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Myocarditis is inflammation of the heart muscle. Find out what causes myocarditis and how it's diagnosed and treated.

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What is myocarditis?

Myocarditis is inflammation of the heart muscle (myocardium). It can affect the whole heart muscle or just parts of it.

The inflammation can make the heart larger and weaker, which means the heart can't pump blood as well as it should. Most people with myocarditis recover without any complications. But, in rare cases, when inflammation is severe, there can be damage to the heart.

A diagram illustrating a healthy heart and a heart with myocarditis

What causes myocarditis?

A viral infection is the most common cause of myocarditis. This can include viruses such as the common cold (adenovirus), Hepatitis B and C, and Covid-19.

Bacterial and fungal infections can also cause it.

You can develop myocarditis if you have an autoimmune disease, for example, type 1 diabetes or rheumatoid arthritis. This is because the autoimmune disease can cause inflammation in other body areas.

Some medicines and illegal drug use can also cause myocarditis.

Can I get myocarditis from having the Covid-19 vaccine?

Myocarditis is a rare side effect of some Covid-19 vaccinations (including the Pfizer vaccination, also called Comirnaty). However, you're at greater risk of developing myocarditis due to catching the Covid-19 virus than you are from having the vaccine. The benefits of having the vaccine to protect against Covid-19 greatly outweigh the risks.

The risk of myocarditis is much greater from Covid-19 complications than vaccination.

Myocarditis symptoms

Symptoms of myocarditis include some or all of the following:

  • chest pain
  • a feeling of heaviness in the chest
  • difficulty breathing some or all of the time
  • a fast heartbeat/heart palpitations (a feeling like your heart is jumping around or skipping a beat)
  • tiredness
  • unable to carry out your usual daily activities
  • swelling in your legs and or feet.

Symptoms of myocarditis usually develop one to two weeks after a viral infection. After a Covid-19 vaccination, if symptoms were to appear it’s typically within a week, most often within the first five days.

How is myocarditis diagnosed?

If your doctor suspects myocarditis, you're likely to have some or all of the following tests:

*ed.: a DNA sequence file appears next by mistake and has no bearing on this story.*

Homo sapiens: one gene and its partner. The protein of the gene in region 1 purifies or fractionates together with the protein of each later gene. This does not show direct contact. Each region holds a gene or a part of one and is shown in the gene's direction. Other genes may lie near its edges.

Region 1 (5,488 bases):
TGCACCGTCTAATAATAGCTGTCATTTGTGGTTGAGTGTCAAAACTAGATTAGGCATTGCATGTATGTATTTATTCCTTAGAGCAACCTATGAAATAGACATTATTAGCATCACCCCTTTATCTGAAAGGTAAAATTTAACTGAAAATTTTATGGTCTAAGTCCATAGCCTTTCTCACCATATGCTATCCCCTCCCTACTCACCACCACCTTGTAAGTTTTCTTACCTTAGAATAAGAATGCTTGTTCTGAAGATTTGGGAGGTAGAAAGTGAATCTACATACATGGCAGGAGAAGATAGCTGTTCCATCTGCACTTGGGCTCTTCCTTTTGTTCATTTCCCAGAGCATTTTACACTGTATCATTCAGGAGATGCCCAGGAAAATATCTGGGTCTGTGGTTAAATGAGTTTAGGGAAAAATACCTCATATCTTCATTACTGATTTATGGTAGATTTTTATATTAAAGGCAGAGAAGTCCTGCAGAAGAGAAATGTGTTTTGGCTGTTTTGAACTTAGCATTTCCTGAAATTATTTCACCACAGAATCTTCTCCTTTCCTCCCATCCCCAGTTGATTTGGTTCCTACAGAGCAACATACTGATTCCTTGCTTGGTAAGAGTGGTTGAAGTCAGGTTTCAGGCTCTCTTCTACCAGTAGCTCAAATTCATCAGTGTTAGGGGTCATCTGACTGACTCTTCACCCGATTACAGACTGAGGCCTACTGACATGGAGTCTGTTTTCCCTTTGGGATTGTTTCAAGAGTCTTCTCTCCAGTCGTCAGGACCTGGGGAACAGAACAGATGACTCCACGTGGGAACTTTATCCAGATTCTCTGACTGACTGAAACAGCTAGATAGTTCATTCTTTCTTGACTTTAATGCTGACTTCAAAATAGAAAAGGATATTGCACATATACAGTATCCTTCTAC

• an electrocardiograph (ECG) to check your heart rate and rhythm
  • blood tests to check for heart muscle damage and inflammation
  • chest x-ray to look at heart size and for fluid
  • echocardiogram to look at the structure of your heart.

Learn more about heart tests

How is myocarditis treated?

Treatment will vary for each person and depends on your symptoms.

If you have mild myocarditis, you may need to stay home, rest, and take medication.

If you have severe myocarditis, this will most likely require a stay in hospital.

You will have to keep your activity level low. Some people may need oxygen to help them with their breathing.

You may need medication to help:

  • prevent blood clots
  • keep your heart pumping normally and reduce the amount of work it's doing 
  • reduce excess fluid
  • help you with your breathing
  • reduce inflammation.

It is very important not to drink alcohol while you have myocarditis. This is because it can cause more damage to your heart.

Learn more about heart medications

What is the recovery time for myocarditis?

The recovery time from myocarditis will be different for everyone. Sometimes it can take several months.

Some people may get myocarditis more than once.

What is myopericarditis?

Some people can be diagnosed with myopericarditis, a combination of inflammation of the heart muscle (myocardium) and the pericardium (sac around the heart). It is mainly caused by a viral infection.

It is usually treated with anti-inflammatory medication, resting and avoiding physical activity for six months.

Recovery time can be three to six months.